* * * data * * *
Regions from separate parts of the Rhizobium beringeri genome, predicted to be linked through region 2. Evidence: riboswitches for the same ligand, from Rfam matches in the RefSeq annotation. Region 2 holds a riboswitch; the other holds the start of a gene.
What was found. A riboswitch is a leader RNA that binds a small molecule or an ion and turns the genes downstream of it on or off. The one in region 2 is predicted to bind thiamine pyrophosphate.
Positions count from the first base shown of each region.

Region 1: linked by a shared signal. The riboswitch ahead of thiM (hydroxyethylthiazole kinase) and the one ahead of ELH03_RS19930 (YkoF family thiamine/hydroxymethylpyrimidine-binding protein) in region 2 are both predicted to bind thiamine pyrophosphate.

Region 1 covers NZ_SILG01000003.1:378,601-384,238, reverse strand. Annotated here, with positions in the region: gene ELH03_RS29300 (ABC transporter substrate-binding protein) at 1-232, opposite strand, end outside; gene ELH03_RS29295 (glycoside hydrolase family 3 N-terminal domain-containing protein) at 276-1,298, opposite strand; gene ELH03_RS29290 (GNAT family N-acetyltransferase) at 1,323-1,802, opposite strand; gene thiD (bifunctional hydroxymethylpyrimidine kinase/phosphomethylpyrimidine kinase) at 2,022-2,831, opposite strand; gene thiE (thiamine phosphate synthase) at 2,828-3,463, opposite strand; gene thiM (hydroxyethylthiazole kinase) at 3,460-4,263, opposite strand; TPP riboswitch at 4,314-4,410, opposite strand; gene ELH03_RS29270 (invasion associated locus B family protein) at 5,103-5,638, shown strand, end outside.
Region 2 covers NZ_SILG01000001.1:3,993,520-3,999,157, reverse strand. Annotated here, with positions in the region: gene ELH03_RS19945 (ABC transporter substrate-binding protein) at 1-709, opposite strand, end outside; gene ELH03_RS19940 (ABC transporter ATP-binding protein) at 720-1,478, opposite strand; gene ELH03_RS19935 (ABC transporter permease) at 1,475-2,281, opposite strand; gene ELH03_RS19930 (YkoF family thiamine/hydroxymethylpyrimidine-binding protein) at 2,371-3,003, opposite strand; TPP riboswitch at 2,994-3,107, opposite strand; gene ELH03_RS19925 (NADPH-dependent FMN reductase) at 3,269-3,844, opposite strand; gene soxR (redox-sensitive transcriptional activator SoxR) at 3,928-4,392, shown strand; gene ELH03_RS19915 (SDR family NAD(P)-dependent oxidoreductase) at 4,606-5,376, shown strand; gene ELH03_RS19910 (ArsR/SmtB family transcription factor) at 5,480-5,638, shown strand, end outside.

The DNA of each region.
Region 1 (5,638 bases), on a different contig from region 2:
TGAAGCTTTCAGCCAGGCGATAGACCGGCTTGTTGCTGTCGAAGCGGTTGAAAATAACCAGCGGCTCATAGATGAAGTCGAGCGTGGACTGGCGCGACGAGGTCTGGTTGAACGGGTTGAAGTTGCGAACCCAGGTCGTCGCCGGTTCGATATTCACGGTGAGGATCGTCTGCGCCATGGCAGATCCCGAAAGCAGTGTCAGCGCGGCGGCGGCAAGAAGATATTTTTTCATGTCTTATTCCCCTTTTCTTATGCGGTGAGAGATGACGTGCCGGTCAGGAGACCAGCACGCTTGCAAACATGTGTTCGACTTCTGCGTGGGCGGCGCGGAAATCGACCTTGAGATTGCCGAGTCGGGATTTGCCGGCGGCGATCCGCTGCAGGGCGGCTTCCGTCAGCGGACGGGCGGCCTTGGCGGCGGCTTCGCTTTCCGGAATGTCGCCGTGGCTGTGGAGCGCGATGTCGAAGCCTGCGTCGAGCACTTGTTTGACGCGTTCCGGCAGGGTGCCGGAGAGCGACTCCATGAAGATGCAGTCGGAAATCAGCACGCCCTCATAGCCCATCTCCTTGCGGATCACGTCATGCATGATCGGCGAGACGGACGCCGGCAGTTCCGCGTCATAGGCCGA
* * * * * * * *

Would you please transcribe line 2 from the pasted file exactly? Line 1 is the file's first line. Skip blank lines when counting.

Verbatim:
What was found. A riboswitch is a leader RNA that binds a small molecule or an ion and turns the genes downstream of it on or off. The one in region 2 is predicted to bind thiamine pyrophosphate.